SAS: Safeguarding Silicon Valley

To find out more about the Stand Against Socialism (SAS) campaign, click here

By Dougal Burrowes, Volunteer

The last few days have been big for big tech; Facebook, Alphabet (Google) and Twitter have all released their financial results from the second quarter. Since last year, Facebook’s weekly usage has increased by 8%, Alphabet’s revenues have increased by 19% and Twitter’s by 18%.

This growth should be welcomed. Social media encourages greater transparency and accountability, expands consumer choice and promotes freedom of speech. These are values we hold dear in the capitalist West.

Yet, authoritarian socialist regimes across the world deliberately restrict their citizens’ access to social media. The empowering of the individual that social media enables is contrary to the ideological collectivism of socialist dictatorships. Unfortunately the world is littered with examples of those.

The People’s Republic of China have banned Facebook, Instagram, YouTube and Twitter, amongst others, forcing users to use China-only media outlets like WeChat and Weibo. Indeed, CNN describe the Chinese censorship programme as “more extensive and advanced than in any other country in the world”. Chinese socialism zealously silences its people, and internet censorship is a large piece of this puzzle. This is also having an adverse effect on enterprise. Chinese companies are being forced to circumvent censorship through a VPN in order to access blocked websites.

Unfortunately, but predictably, the situation in China is replicated in other socialist countries. The National Union of Workers of the Press of Venezuela discovered that 115 media outlets have been closed down since 2013. In April 2019, the Venezuelan government disrupted access to major social media sites and blocked BBC and CNN from displaying images of protestors. In Cuba, the Freedom on the Net 2018 report criticised the lack of internet freedom and described Cuba as one of the “most repressive environments for information and communication technologies”.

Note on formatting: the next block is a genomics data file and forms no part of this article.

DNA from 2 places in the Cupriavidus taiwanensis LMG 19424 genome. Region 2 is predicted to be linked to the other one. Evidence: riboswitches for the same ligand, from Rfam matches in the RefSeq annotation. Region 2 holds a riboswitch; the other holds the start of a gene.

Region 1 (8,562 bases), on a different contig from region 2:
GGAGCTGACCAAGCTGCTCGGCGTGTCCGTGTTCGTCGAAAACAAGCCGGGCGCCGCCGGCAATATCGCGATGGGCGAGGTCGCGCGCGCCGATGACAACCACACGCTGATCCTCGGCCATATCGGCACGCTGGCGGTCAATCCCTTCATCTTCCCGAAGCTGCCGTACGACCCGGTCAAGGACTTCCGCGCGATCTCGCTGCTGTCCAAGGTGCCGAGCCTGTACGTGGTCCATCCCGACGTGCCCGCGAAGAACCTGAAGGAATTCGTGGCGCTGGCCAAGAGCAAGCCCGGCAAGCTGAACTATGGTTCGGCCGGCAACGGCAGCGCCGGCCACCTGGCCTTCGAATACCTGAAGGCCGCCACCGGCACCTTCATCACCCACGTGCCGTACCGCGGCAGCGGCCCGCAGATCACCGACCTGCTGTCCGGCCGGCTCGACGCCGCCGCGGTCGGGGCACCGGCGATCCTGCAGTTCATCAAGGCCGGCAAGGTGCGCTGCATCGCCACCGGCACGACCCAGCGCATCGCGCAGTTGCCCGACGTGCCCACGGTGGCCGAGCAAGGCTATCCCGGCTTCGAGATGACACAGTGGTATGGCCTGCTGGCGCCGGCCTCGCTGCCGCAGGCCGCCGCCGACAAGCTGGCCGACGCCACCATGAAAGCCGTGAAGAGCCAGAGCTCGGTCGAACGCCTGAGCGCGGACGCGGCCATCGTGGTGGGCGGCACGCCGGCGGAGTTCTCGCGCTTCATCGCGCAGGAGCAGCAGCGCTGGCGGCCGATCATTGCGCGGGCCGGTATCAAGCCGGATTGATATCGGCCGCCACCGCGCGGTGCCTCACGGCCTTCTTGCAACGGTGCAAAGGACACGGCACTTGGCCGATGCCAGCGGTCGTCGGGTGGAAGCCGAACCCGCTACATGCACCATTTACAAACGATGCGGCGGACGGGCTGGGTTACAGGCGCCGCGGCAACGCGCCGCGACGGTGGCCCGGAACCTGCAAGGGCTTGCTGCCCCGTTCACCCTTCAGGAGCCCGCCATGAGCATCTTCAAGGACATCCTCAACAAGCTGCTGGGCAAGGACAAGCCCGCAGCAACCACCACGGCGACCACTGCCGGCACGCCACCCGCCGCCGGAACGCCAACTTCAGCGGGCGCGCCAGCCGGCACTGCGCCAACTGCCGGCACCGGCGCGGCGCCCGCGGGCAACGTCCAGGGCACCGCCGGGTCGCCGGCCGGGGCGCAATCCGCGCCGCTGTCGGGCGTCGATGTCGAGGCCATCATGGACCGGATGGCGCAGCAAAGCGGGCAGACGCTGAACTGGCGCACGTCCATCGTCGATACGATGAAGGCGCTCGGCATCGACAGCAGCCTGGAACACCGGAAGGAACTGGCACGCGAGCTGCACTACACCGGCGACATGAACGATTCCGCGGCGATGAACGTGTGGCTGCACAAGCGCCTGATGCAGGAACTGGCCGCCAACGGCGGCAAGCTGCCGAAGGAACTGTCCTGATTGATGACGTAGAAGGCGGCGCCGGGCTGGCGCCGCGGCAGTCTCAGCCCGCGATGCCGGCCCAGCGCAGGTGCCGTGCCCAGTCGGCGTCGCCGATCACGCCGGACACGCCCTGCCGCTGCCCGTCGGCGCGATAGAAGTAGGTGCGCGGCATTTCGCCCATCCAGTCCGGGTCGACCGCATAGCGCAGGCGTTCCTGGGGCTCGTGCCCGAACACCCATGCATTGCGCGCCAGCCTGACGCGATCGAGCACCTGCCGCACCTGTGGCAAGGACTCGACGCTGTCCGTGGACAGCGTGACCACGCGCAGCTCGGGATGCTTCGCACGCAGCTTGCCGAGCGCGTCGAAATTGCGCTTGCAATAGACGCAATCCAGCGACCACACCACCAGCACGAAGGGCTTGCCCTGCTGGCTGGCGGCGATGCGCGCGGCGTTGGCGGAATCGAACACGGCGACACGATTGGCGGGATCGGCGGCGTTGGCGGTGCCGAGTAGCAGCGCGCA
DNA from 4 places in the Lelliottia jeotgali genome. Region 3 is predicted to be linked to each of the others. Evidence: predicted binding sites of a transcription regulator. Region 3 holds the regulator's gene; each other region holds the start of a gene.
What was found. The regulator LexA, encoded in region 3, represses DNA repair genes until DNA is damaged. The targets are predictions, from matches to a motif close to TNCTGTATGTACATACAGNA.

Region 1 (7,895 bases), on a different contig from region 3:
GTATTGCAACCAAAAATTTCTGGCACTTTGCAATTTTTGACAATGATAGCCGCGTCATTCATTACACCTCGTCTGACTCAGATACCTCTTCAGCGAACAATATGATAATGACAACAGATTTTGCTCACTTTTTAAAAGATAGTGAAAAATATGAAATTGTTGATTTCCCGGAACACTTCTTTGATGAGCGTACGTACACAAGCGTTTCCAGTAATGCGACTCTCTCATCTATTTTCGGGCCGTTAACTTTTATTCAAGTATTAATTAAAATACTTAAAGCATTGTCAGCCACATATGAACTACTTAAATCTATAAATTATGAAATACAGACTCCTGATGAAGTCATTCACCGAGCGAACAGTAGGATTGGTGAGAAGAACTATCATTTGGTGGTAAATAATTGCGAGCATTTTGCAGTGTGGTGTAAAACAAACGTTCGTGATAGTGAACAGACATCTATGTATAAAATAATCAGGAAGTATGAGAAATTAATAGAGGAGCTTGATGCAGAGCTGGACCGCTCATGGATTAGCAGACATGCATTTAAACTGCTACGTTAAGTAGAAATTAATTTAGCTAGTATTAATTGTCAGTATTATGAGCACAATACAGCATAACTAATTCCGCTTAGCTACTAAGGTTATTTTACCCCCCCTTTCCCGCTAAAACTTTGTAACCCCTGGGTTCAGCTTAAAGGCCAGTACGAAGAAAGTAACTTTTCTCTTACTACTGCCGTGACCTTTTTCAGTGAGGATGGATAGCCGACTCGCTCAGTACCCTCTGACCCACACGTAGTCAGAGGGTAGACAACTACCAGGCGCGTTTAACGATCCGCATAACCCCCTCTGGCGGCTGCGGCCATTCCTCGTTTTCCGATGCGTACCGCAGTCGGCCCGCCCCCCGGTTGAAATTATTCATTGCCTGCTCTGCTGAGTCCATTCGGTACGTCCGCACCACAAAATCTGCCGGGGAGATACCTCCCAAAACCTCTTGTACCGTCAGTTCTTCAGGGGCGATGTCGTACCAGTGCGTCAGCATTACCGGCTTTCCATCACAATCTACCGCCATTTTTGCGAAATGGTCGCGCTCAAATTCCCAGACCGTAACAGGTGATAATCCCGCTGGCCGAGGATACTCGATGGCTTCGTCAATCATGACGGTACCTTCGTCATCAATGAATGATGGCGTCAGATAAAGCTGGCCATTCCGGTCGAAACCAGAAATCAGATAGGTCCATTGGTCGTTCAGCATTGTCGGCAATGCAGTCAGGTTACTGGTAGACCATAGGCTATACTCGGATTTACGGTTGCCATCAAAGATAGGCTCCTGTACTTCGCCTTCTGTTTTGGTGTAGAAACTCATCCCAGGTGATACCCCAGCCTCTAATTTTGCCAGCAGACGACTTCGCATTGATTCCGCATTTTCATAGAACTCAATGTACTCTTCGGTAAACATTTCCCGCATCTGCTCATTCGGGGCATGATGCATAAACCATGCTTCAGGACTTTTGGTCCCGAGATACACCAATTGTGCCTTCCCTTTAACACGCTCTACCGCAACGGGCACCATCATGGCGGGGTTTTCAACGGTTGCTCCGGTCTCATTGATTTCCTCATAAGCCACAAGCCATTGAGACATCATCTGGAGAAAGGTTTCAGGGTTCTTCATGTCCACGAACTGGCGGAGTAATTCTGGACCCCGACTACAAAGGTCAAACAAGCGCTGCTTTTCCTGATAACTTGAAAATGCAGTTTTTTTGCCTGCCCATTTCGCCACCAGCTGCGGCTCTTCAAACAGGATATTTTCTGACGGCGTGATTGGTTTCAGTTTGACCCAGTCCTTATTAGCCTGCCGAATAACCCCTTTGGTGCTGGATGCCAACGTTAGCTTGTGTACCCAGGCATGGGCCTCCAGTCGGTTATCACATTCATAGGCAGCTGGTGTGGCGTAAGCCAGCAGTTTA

Despite the rise in social media usage in the UK, state supervision over internet freedom is not absent. In April 2019, the Government published the Online Harms White Paper which set out the government’s plans for a regulator on internet content. This would force websites to remove ‘bad content’ (e.g. hate speech) and even block or fine sites that do not comply. Our friends at the excellent Adam Smith Institute have fervently opposed such measures, writing in response that “the Government should be ashamed of themselves for leading the Western world into internet censorship”. They rightly conclude elsewhere that this report is “at its core, illiberal, and incompatible with English ideas of harm and freedom”.

Journalist’s fears over internet freedom were also heightened when Jeremy Corbyn, supporter of Venezuelan President Nicolas Maduro, warned British free press that “change is coming”. Both main political parties seem committed to cracking down on free speech, online and elsewhere.

More than ever, we are faced with the threat of curbs to internet freedom from all across the world. Social media is a great output to exercise accountability and freedom of expression; and it is this reason that it is under threat in socialist countries worldwide. We must ensure this form of government intervention finds no foothold in this country too.